Wednesday, December 26, 2007

Counter to the Feminist Movement

So as the mother of an almost 4 year old boy, I was thinking the other day about why it is that there hasn't been a counter movement for boys to the feminist movement. My mother's generation, and even generations before hers fought hard for equality for women. So now-a-days, it is quite common that girls can wear the same clothes that boys do, play with the same toys, and do the same activities without a second thought. Hell, I rarely wear dresses.

So what about boys? You still never see a little boy dressed in pink or purple. Boys get funny looks if they want to push a stroller around the neighborhood. And all that princess stuff for girls? Nope. At least they can play with the Cars character stuff. Hey, my guy likes the Disney princesses too! But you won't catch us having a Disney princess theme for his 4th birthday (luckily I don't think it will be an issue.) And as open minded as his Dad is, he still raised his eyebrows at the "lipstick" (chapstick) Jaxon got in his stocking from Santa. Hey, at least one of the three varieties was green (kiwi) even if the other two were pink and purple. Jaxon loves all three and was excited to have his own "lipstick."

For the most part, it's not a big deal. Jaxon and his cousin Maddy are just a few months apart and although my sister and I have never directed their play, it always amazes us how naturally they gravitate toward traditionally gender based play. They both love to "cook" in their "kitchens" and vacuum, and they equally like painting and play-doh and puzzels and games, and Thomas wooden trains but where Maddy loves playing with her dolls, Jaxon could care less about dressing a doll or putting it to bed. And Maddy has little interest in digging, or playing with cars or scooper trucks where Jaxon could play with his trucks in the dirt all day.

But I continue to wonder at the fact that little girls can do anything, play with anything, where for little boys, many things are still discouraged. So what do you think? With there ever be a counter feminist movement for boys? And if so, what would we call it?

4 comments:

Leslie said...

I don't know if we'll ever see something like that. It's interesting, though.

The last time our playgroup was at my house, the kids were playing dress up. The boys dressed up as princesses just like the girls! They had a blast. One of the mothers, however, wasn't too pleased with how much fun her son was having. Eventually, she told him that the dress up stuff was for girls.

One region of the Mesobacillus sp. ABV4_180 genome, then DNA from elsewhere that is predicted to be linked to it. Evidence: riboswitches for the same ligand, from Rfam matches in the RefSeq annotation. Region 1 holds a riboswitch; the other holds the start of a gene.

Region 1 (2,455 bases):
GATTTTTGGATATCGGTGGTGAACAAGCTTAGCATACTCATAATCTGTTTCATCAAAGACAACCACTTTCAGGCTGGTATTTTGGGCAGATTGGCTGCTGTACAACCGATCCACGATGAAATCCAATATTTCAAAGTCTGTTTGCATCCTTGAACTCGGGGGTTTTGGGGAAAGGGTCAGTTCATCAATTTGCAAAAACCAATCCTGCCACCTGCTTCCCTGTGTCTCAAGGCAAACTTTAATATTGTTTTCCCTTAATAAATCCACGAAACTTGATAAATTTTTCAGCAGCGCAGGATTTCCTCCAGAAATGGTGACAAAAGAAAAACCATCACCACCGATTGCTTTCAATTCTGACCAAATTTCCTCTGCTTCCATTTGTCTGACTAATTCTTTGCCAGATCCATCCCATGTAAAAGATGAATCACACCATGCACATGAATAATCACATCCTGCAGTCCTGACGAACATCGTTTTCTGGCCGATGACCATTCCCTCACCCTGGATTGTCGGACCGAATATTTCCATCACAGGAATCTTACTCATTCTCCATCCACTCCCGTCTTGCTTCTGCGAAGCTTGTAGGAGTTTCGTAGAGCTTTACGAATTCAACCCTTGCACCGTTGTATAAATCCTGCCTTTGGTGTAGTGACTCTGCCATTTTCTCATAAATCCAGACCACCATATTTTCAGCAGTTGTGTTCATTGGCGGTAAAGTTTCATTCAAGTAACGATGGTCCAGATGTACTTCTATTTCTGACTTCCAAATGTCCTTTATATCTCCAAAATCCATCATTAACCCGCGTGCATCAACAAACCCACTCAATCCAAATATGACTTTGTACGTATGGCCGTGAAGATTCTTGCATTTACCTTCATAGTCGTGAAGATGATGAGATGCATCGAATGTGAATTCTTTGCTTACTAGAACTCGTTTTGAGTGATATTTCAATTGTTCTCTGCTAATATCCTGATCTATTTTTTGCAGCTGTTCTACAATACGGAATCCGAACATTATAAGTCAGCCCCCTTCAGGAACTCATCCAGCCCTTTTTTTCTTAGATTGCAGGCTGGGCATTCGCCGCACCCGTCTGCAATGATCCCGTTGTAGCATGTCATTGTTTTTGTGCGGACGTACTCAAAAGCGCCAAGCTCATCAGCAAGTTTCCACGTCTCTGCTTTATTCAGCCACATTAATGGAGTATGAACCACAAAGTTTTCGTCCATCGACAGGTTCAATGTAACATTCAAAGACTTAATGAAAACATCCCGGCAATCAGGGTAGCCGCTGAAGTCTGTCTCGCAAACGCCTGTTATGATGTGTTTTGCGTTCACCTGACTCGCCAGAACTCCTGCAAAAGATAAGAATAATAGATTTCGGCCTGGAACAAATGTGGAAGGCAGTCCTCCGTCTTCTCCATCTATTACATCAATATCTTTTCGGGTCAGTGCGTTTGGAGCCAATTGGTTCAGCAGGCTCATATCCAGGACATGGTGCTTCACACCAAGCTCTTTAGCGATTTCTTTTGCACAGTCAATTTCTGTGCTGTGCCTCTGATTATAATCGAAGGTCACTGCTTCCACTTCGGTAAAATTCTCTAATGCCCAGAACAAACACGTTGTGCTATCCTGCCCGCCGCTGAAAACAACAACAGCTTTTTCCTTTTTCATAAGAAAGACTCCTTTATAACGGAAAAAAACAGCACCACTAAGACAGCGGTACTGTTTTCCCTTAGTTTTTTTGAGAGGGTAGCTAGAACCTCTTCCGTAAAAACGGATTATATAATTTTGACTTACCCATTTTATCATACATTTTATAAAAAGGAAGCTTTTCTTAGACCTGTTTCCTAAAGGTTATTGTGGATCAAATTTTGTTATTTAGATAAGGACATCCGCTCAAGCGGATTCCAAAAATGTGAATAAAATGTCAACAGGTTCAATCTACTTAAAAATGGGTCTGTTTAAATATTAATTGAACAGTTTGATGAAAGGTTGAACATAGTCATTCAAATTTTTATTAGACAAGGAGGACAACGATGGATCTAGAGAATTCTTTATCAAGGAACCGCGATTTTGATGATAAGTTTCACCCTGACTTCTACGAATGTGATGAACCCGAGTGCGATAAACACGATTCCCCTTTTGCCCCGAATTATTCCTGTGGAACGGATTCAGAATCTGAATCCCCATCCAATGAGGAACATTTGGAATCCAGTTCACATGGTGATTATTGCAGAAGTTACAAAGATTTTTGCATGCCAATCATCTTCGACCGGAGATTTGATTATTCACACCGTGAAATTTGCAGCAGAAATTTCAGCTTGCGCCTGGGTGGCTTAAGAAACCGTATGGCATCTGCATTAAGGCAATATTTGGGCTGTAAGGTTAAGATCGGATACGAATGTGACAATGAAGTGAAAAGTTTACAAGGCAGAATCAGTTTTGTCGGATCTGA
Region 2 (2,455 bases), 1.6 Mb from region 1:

Kelly said...

As the mother of a 14-month-old boy, I agree wholeheartedly. I want my son to play with whatever strikes his fancy, and I love the fact that he is equally comfortable at this young age with playing with dolls in a dollhouse as he is pushing trucks all over the house. My husband is not so fond of this delicate balance.

I'm glad our girls have so many opportunities and so much freedom now, but I, too, would like to see the same freedom extended to our boys. As for a name for this movement, I have no idea.

Thanks for the post!

Gunfighter said...

I hope that we never see such a movement.

The only problem that I see with gender equality is the attempt to erase the lines between genders... I don't mean in terms of treatment of people... I mean the things that make us uniquely male or female.

Amy Barry said...

Gunfighter - I definitely do NOT mean to erase the lines. I think we have seen if anything, a counter to that happening with my generation swinging the balance back. More SAHM's, but this time by choice, girls being girly girl princesses one day and playing soccer like champs the next. I just want the same open opportunities for my son. I just cringe when he gets frowned on if he wants to play princesses too. If little girls can play with superheros and trucks and the like, why can't a boy be interested in princesses? He still definitely prefers his cars and trucks, and digging in the dirt, but I am certainly not going to try to explain to him at 4 why he can't play with princesses. I wouldn't tell a little girl she couldn't play with something because she is a girl.

As I said in my post, my sister and I have observed first hand the natural gender play tendencies that seem to be genetic. I am all for encouraging boys to be boys and girls to be girls and celebrating the differences. I just hate to see that while girls seem to have all doors wide open to them, boys still have a good many doors that remain closed.

Gunfighter, you must get that at least sometimes (you do wear kilts, make rosaries, and cook after all!) but you also have the exterior manly man persona to counter it. I just feel bad for boys getting weird looks or being questioned when they want to do things that are traditionally not associated with the male gender.

That being said, I am not likely to go out and buy Jaxon a barbie or princess doll, but if he wants to play barbies with his cousin at her house? Sure, why not?